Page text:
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Caspase-3-mediated cleavage of p65/RelA results in a carboxy-terminal fragment that inhibits IκBα and enhances HIV-1 replication in human T lymphocytes

Author(s): Coiras Mayte | López-Huertas María | Mateos Elena | Alcamí José

Journal: Retrovirology
ISSN 1742-4690

Volume: 5;
Issue: 1;
Start page: 109;
Date: 2008;
Original page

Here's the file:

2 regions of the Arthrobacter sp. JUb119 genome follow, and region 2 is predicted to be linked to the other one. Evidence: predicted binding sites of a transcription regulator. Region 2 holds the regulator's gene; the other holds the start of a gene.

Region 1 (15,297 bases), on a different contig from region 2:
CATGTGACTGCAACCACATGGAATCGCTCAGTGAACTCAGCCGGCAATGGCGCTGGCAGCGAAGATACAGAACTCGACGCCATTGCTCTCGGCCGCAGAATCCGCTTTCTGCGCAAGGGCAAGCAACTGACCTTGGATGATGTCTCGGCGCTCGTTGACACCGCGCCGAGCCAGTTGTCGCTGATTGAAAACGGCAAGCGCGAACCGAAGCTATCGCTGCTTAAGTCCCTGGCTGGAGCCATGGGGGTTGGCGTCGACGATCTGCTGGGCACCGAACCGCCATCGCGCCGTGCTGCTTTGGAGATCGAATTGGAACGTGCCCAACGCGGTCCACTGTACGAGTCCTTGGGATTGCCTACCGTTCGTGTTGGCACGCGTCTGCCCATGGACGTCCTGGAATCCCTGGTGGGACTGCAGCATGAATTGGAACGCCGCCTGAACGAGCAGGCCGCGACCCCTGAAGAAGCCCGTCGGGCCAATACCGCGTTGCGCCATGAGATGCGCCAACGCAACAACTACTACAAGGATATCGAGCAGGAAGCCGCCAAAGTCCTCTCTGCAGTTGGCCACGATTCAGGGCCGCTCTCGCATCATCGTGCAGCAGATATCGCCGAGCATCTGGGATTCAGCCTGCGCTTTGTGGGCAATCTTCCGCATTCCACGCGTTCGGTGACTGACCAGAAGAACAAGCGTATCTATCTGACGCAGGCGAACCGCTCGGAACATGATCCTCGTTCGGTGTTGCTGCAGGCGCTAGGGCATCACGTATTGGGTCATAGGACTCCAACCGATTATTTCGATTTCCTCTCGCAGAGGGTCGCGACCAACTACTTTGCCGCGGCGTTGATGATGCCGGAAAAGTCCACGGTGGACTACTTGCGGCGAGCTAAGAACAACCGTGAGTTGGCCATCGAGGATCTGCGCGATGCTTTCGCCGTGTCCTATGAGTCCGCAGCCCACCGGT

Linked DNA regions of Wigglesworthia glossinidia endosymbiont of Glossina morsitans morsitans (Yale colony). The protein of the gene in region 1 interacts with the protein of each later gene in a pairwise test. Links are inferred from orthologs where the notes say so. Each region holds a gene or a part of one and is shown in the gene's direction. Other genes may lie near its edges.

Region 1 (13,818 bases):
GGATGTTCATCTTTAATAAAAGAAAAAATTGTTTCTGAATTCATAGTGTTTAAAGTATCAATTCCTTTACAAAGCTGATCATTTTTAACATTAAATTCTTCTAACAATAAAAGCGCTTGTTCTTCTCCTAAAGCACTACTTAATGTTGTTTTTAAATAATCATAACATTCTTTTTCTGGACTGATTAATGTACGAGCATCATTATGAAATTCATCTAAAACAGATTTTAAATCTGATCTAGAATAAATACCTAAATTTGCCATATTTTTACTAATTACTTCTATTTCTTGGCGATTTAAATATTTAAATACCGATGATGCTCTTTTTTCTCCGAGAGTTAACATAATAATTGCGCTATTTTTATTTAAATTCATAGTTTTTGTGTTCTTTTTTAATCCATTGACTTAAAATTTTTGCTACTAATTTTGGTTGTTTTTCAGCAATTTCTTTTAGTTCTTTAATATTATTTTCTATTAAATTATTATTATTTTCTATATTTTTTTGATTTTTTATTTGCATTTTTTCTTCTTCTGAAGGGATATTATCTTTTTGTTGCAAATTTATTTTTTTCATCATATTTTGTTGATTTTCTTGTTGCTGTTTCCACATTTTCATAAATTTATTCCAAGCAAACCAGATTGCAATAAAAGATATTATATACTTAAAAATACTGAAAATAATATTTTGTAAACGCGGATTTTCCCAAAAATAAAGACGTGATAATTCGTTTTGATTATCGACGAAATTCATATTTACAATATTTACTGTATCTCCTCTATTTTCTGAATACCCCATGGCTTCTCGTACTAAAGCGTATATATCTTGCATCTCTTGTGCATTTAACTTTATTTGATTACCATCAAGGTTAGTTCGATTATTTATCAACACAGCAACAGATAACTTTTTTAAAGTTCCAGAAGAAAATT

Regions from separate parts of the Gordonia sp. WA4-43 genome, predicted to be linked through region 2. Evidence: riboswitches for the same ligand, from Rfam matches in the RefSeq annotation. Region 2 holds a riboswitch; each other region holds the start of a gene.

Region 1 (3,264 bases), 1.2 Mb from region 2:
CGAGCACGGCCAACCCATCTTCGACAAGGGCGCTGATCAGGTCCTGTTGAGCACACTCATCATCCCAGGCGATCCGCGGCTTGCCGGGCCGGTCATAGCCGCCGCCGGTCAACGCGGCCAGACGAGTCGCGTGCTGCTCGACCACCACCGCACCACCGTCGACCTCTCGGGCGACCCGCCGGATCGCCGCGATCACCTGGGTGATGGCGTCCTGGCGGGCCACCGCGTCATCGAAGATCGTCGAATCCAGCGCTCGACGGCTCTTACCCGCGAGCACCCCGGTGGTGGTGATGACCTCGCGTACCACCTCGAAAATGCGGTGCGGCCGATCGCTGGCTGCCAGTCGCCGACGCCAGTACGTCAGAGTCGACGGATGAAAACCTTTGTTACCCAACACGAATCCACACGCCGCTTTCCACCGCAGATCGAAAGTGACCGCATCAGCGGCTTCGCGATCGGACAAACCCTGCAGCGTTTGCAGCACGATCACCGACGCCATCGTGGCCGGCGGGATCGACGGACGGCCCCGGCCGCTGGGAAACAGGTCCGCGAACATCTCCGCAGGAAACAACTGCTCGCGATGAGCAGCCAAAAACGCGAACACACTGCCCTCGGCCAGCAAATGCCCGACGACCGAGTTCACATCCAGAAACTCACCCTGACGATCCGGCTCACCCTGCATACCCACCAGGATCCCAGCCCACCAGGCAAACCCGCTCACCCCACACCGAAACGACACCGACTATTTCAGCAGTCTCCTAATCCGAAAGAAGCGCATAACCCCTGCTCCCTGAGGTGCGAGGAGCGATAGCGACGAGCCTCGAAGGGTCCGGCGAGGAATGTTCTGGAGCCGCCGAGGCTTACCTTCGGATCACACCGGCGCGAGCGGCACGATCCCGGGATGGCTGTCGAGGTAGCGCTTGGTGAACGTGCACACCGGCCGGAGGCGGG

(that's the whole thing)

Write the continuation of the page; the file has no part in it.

Abstract Background Degradation of p65/RelA has been involved in both the inhibition of NF-κB-dependent activity and the onset of apoptosis. However, the mechanisms of NF-κB degradation are unclear and can vary depending on the cell type. Cleavage of p65/RelA can produce an amino-terminal fragment that was shown to act as a dominant-negative inhibitor of NF-κB, thereby promoting apoptosis. However, the opposite situation has also been described and the production of a carboxy-terminal fragment that contains two potent transactivation domains has also been related to the onset of apoptosis. In this context, a carboxy-terminal fragment of p65/RelA (ΔNH2p65), detected in non-apoptotic human T lymphocytes upon activation, has been studied. T cells constitute one of the long-lived cellular reservoirs of the human immunodeficiency virus type 1 (HIV-1). Because NF-κB is the most important inducible element involved in initiation of HIV-1 transcription, an adequate control of NF-κB response is of paramount importance for both T cell survival and viral spread. Its major inhibitor IκBα constitutes a master terminator of NF-κB response that is complemented by degradation of p65/RelA. Results and conclusions In this study, the function of a caspase-3-mediated carboxy-terminal fragment of p65/RelA, which was detected in activated human peripheral blood lymphocytes (PBLs), was analyzed. Cells producing this truncated p65/RelA did not undergo apoptosis but showed a high viability, in spite of caspase-3 activation. ΔNH2p65 lacked most of DNA-binding domain but retained the dimerization domain, NLS and transactivation domains. Consequently, it could translocate to the nucleus, associate with NF-κB1/p50 and IκBα, but could not bind -κB consensus sites. However, although ΔNH2p65 lacked transcriptional activity by itself, it could increase NF-κB activity in a dose-dependent manner by hijacking IκBα. Thus, its expression resulted in a persistent transactivation activity of wild-type p65/RelA, as well as an improvement of HIV-1 replication in PBLs. Moreover, ΔNH2p65 was increased in the nuclei of PMA-, PHA-, and TNFα-activated T cells, proving this phenomenon was related to cell activation. These data suggest the existence of a novel mechanism for maintaining NF-κB activity in human T cells through the binding of the carboxy-terminal fragment of p65/RelA to IκBα in order to protect wild-type p65/RelA from IκBα inhibition.
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